I’m active across several social media sites and was interested in backing up my content. Although I was primarily interested in the photographs (especially the ones sent from a phone or work where I might not have access to the originals) I was also interested to see just what I could back up.It’s worth mentioning that I use Carbonite backup so anything that I backup to my hard disk will later be copied onto their backup servers – so I always have an offsite backup. If you want to sign up to Carbonite fill in the contact me form and I’ll refer you – you get an extra free month of service.Whilst the methods listed below are not the only ones available, I chose them because they were the cheapest/best for me.FacebookI chose to use SocialSafe which is an Adobe Air program that you run on your own PC. It cost me £1.99 (or $2.99 if you are in the US) and backs up your friends, profile, photos and wall. You also use the software to navigate your backups (the actual files of which are hidden from the user). The interface is slick and many of the windows are transparent (you actually see my NASA wallpaper through them on the screenshots). You can choose to navigate your whole backup or just the changes since you backed up last time.
Remember Facebook downsize your photographs so the ones you download from the site won’t be of the same quality as the ones you uploaded.TwitterTwitter is text based (and 140 characters per tweet at that) so backups won’t take up much space. I chose to use a free account on Backupify which gives you 2Gb of storage and lets you backup one account. Because it uses Amazon S3 storage their prices are a little steep for paid accounts (10Gb for $40!) but given the ease of use and extensive feature set, some users may opt to pay for a premium account and use it for other services too.Connecting to Twitter was quick and easy, and my PDF archive had two years worth of Tweets in! (which I downloaded and kept a local copy of).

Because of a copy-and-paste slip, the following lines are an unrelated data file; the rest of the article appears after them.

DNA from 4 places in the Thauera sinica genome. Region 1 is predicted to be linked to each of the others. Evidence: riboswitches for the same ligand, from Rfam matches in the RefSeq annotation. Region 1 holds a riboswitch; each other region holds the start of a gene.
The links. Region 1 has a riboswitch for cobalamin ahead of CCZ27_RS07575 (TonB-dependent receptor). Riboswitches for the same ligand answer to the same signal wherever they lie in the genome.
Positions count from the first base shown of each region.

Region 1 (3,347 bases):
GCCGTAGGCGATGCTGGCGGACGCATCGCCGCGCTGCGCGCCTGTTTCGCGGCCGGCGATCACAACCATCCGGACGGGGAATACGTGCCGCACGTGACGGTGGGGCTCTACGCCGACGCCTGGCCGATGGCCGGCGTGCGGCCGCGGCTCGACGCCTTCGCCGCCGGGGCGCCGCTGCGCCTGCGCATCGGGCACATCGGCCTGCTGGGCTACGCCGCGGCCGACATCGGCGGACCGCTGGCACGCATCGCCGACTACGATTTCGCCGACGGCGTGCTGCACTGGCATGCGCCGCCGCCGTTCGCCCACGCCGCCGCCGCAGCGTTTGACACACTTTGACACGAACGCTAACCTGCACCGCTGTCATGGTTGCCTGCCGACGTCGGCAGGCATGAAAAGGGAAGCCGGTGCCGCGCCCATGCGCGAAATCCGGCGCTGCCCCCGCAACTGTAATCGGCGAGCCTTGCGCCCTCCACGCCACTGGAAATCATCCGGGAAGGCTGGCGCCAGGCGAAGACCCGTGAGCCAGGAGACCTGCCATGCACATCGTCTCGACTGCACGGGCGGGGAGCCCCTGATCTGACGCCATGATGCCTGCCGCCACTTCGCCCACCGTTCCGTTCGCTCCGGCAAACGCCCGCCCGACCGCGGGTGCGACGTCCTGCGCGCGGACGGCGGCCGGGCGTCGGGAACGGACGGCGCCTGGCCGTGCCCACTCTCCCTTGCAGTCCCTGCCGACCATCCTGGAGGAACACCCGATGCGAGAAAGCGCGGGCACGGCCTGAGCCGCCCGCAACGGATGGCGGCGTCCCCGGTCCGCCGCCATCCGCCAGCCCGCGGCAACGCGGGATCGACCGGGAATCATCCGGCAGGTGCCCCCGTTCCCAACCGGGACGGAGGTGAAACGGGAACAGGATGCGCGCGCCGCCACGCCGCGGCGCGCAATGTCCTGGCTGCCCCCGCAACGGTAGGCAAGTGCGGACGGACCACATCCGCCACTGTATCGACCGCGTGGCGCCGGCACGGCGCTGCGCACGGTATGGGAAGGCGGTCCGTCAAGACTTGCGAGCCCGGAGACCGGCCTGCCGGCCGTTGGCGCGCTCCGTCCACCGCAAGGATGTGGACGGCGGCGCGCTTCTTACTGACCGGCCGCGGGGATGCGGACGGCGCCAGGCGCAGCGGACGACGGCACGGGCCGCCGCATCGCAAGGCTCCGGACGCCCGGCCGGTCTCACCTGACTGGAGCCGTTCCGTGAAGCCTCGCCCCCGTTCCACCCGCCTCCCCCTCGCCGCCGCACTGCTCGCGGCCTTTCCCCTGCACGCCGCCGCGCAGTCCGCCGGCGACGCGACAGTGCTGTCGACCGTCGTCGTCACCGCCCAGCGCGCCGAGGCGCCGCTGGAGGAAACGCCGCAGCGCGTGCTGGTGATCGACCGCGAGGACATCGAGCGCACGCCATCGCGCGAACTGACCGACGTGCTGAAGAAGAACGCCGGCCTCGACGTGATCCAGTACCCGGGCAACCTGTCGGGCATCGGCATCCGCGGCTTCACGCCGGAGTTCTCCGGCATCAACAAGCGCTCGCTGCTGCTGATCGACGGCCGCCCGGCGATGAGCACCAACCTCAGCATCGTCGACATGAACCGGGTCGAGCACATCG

FlickrDownloading my images from Flickr (all 1517 of them) was a simple process which I left running overnight. I used a free piece of software called Downloadr which I linked to my Flickr account so it could access my private albums. Backing up my entire photostream was simple, although there are fewer options for incremental backups. Downloaded images are thrown together in a single folder, and some of the Flickr metadata associated with each photo is lost including geodata (on the test sample I checked some included geodata but the coordinates were wrong). The comments and tags are preserved but hidden in the metadata of the jpg files you download.
PicasaWebPerhaps the easiest of all – Google provides the tools (most likely the software you used to upload them) in the form of Google Picasa. You can also use this for incremental backup (for example if you are sending pictures from your mobile) because Picasa doesn’t download photos already on your PC.
There you have it – social media backup in minutes! Leave me a comment if you give it a try